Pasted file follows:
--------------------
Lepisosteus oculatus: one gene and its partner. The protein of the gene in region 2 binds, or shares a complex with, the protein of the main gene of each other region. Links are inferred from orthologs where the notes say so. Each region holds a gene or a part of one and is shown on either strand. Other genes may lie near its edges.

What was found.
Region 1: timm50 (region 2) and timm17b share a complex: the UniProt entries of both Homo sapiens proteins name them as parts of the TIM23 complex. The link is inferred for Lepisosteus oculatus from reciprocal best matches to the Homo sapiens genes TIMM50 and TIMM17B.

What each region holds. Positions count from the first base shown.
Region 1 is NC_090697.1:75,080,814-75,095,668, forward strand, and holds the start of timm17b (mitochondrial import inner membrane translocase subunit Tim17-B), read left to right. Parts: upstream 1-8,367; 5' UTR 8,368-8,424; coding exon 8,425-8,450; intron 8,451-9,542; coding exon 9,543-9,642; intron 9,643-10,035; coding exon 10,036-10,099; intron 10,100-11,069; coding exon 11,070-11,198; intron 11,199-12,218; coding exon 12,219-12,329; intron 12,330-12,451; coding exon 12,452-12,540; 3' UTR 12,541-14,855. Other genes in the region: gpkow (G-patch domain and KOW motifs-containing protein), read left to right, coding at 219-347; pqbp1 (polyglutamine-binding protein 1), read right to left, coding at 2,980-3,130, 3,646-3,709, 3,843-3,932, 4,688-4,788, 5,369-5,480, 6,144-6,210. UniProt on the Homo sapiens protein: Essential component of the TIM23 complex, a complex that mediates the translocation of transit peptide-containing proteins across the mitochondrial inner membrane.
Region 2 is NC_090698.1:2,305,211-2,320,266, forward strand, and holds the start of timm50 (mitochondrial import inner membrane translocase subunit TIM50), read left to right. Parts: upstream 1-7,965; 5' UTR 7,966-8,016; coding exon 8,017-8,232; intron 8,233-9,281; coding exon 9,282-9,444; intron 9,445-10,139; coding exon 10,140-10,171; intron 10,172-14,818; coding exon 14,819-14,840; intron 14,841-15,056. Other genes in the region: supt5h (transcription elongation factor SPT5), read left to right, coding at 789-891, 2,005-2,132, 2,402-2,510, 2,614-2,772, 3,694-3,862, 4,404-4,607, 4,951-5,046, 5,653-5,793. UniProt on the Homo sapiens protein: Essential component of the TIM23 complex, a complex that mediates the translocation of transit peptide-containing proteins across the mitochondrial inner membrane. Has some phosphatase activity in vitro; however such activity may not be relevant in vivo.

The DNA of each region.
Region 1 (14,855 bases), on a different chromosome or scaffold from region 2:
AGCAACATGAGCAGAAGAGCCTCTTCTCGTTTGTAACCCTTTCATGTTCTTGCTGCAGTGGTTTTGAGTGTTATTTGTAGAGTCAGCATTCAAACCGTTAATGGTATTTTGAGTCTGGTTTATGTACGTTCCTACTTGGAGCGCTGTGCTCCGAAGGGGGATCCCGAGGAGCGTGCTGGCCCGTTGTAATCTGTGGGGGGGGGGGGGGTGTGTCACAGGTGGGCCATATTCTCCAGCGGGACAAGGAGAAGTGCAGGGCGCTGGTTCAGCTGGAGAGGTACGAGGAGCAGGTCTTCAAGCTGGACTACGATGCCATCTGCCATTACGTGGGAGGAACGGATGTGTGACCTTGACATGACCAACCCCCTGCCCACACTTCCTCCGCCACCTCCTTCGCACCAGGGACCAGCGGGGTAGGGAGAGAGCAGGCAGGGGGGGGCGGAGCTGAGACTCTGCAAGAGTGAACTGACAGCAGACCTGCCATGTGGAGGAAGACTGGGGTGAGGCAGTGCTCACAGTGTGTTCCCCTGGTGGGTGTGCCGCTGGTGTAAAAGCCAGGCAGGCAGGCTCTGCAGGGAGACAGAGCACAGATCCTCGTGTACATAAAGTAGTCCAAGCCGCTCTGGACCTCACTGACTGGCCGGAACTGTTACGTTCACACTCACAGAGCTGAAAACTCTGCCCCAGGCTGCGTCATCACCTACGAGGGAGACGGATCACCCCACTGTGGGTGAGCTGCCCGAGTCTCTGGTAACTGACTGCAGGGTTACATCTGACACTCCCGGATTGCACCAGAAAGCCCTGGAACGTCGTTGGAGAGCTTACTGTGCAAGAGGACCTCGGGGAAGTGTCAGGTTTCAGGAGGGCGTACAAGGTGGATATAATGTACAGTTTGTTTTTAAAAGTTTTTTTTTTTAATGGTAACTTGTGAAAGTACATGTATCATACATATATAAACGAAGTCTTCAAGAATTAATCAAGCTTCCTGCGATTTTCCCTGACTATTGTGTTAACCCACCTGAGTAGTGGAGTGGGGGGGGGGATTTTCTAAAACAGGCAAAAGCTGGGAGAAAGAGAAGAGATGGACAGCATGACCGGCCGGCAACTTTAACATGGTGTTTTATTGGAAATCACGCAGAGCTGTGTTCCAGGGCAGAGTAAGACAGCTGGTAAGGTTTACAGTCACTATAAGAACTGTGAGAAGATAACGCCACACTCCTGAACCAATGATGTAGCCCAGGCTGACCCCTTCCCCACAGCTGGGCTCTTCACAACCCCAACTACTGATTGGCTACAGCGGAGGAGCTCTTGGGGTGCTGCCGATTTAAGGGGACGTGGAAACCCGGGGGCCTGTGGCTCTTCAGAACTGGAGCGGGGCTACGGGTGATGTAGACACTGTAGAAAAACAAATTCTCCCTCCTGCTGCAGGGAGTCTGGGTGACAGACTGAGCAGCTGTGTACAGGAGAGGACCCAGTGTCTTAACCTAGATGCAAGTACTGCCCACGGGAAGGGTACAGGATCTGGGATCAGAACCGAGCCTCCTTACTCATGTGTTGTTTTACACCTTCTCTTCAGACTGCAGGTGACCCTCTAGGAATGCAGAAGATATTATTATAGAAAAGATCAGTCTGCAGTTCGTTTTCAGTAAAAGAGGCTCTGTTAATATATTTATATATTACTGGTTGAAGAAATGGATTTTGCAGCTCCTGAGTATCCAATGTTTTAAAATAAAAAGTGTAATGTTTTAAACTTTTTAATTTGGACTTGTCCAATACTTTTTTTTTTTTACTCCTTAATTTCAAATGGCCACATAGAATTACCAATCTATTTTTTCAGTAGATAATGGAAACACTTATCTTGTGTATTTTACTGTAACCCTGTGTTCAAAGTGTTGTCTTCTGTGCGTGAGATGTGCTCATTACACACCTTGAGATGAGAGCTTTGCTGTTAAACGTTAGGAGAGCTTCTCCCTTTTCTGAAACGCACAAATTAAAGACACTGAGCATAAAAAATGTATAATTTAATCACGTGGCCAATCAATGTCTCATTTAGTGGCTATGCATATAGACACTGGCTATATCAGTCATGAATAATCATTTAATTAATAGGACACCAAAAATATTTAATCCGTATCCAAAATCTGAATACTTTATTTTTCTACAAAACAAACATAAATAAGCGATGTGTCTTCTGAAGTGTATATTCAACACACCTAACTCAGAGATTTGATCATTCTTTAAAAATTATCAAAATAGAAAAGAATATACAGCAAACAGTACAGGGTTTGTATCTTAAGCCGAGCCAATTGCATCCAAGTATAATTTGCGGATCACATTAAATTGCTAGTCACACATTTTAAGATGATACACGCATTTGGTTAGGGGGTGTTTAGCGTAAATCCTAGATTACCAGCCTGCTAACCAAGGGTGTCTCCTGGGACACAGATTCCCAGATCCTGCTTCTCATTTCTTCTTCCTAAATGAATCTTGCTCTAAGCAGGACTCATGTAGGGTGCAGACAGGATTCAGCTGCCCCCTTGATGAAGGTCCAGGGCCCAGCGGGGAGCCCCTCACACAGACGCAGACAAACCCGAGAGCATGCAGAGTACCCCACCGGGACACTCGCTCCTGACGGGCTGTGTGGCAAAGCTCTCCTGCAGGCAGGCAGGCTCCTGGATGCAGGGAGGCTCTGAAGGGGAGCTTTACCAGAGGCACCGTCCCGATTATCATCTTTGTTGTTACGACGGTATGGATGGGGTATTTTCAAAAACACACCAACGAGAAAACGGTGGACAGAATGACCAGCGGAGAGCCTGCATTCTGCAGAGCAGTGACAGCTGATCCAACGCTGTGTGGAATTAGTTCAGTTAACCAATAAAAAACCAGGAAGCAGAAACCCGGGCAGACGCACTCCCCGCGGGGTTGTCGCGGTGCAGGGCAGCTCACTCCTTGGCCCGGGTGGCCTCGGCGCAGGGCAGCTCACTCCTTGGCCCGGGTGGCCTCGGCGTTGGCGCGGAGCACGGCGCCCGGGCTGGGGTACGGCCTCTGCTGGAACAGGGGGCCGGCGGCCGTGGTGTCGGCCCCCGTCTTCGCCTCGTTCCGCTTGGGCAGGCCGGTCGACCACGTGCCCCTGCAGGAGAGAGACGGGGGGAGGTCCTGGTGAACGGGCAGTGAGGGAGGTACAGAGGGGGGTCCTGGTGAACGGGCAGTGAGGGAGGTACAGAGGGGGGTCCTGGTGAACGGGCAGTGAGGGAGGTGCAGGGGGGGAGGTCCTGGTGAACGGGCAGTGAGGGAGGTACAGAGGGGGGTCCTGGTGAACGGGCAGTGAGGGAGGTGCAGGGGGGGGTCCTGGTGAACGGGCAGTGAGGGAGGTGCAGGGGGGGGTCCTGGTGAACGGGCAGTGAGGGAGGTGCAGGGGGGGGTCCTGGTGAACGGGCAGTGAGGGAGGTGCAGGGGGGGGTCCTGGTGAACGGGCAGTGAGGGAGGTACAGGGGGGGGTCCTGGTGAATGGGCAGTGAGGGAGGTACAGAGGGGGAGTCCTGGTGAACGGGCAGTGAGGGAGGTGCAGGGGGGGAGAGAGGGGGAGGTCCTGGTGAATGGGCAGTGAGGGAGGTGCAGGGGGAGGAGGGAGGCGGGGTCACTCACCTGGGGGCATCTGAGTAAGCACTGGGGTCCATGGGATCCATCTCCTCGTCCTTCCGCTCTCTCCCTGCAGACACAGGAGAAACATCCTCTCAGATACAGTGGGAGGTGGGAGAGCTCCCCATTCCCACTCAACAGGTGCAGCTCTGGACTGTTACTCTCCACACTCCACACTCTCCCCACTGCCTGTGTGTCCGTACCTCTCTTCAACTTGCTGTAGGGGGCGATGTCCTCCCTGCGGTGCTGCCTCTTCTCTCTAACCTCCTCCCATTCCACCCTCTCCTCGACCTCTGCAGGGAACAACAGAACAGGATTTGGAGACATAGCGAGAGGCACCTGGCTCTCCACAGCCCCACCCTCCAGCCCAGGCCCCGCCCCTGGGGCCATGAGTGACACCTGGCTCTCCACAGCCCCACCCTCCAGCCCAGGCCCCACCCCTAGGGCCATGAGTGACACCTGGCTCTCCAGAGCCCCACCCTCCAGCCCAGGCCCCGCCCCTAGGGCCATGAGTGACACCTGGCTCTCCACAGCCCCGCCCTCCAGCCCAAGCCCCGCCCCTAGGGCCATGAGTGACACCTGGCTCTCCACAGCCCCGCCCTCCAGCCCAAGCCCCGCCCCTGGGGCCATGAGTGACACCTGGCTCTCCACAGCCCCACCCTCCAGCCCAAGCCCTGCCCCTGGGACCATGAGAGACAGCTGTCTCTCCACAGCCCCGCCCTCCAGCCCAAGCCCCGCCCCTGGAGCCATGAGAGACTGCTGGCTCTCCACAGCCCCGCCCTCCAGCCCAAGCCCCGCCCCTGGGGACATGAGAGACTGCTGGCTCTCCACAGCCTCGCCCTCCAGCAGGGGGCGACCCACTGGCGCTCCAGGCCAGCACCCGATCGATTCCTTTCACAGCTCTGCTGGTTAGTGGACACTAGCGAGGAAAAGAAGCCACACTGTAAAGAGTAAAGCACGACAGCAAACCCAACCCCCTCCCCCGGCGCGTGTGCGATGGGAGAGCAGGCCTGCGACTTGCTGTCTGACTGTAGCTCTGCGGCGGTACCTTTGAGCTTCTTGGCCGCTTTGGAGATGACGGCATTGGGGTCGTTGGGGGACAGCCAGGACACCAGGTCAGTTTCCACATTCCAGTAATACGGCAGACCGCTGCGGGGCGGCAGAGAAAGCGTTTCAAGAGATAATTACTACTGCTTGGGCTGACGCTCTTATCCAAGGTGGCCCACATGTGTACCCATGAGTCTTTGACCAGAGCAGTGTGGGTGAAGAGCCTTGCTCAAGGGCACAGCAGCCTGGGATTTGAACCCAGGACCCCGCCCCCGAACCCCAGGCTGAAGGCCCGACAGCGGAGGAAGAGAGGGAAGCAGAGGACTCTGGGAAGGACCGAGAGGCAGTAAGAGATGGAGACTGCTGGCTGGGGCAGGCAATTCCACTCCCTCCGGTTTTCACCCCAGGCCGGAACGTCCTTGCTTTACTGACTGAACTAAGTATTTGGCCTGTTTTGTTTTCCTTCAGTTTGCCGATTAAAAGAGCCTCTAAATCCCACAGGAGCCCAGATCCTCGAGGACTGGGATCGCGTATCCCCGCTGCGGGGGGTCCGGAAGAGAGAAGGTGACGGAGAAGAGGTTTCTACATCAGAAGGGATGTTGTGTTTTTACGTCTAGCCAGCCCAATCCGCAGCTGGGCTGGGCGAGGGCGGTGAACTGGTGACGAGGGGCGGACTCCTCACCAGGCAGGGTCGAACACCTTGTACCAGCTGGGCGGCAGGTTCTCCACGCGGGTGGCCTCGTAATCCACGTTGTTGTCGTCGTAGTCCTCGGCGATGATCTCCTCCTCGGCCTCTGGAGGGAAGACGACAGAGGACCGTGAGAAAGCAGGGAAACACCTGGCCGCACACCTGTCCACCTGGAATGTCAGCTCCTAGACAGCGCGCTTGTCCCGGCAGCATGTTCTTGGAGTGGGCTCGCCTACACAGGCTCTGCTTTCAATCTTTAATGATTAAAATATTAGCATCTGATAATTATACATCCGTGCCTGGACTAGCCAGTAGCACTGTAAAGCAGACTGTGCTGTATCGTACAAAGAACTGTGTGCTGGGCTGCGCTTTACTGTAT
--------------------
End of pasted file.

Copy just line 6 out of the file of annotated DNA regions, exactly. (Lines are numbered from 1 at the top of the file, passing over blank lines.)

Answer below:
Region 2 is NC_090698.1:2,305,211-2,320,266, forward strand, and holds the start of timm50 (mitochondrial import inner membrane translocase subunit TIM50), read left to right. Parts: upstream 1-7,965; 5' UTR 7,966-8,016; coding exon 8,017-8,232; intron 8,233-9,281; coding exon 9,282-9,444; intron 9,445-10,139; coding exon 10,140-10,171; intron 10,172-14,818; coding exon 14,819-14,840; intron 14,841-15,056. Other genes in the region: supt5h (transcription elongation factor SPT5), read left to right, coding at 789-891, 2,005-2,132, 2,402-2,510, 2,614-2,772, 3,694-3,862, 4,404-4,607, 4,951-5,046, 5,653-5,793. UniProt on the Homo sapiens protein: Essential component of the TIM23 complex, a complex that mediates the translocation of transit peptide-containing proteins across the mitochondrial inner membrane. Has some phosphatase activity in vitro; however such activity may not be relevant in vivo.